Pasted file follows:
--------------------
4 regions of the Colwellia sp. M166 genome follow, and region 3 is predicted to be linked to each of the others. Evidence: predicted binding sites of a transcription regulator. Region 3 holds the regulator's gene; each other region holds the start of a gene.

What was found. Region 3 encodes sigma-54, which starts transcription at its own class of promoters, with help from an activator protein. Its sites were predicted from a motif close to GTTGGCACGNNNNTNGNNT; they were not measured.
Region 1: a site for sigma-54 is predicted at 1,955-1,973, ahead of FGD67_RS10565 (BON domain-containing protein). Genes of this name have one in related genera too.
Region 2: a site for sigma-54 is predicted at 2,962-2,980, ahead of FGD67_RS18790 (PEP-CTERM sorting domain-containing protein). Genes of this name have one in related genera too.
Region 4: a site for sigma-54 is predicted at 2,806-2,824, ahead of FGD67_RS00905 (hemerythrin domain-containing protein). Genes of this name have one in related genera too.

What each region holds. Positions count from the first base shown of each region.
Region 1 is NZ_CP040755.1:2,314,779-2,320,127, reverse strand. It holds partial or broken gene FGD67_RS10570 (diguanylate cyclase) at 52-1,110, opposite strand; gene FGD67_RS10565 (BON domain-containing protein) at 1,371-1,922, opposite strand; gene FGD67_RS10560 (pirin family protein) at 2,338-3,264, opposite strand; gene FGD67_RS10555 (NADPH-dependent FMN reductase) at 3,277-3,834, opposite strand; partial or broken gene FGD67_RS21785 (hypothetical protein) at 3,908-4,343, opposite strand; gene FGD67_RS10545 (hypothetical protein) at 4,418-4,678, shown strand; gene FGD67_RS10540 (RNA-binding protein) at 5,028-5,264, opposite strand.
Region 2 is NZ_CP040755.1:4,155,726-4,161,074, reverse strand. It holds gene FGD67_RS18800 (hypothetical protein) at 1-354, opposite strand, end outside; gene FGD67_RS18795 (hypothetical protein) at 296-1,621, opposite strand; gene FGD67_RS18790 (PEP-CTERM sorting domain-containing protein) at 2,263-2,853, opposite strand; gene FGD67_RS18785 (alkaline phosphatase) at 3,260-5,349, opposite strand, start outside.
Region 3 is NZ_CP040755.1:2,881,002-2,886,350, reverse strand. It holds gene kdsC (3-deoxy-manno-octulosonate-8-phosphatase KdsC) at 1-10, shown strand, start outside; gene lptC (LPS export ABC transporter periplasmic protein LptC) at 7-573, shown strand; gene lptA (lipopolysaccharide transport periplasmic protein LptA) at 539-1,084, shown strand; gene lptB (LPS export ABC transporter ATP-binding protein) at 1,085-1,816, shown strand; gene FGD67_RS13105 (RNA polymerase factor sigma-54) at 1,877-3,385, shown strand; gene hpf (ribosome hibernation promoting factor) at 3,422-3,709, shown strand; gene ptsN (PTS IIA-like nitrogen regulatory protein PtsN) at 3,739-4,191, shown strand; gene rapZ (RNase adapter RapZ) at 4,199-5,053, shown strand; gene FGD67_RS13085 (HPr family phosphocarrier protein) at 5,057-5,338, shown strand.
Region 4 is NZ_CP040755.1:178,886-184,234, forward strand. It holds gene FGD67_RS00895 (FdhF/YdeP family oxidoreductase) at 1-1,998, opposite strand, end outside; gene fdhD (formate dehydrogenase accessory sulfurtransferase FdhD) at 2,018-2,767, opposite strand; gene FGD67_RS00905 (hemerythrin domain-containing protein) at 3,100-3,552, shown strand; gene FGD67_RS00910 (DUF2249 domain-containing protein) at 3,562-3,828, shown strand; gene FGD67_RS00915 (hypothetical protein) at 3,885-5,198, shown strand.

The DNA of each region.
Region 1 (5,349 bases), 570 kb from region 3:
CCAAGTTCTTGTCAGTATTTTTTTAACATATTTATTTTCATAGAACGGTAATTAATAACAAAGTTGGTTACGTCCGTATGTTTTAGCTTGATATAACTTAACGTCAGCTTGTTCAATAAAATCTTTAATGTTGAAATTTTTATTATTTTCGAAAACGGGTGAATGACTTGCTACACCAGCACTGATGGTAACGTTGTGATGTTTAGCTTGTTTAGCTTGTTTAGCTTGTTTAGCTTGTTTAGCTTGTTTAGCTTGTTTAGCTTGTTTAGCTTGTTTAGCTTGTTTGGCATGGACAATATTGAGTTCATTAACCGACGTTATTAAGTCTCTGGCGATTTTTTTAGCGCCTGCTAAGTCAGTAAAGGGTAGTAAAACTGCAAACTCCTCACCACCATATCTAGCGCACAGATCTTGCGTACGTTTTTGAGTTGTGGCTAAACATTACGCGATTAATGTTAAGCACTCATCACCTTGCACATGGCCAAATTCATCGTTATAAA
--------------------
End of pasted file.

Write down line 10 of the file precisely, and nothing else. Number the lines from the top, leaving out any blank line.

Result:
Region 4 is NZ_CP040755.1:178,886-184,234, forward strand. It holds gene FGD67_RS00895 (FdhF/YdeP family oxidoreductase) at 1-1,998, opposite strand, end outside; gene fdhD (formate dehydrogenase accessory sulfurtransferase FdhD) at 2,018-2,767, opposite strand; gene FGD67_RS00905 (hemerythrin domain-containing protein) at 3,100-3,552, shown strand; gene FGD67_RS00910 (DUF2249 domain-containing protein) at 3,562-3,828, shown strand; gene FGD67_RS00915 (hypothetical protein) at 3,885-5,198, shown strand.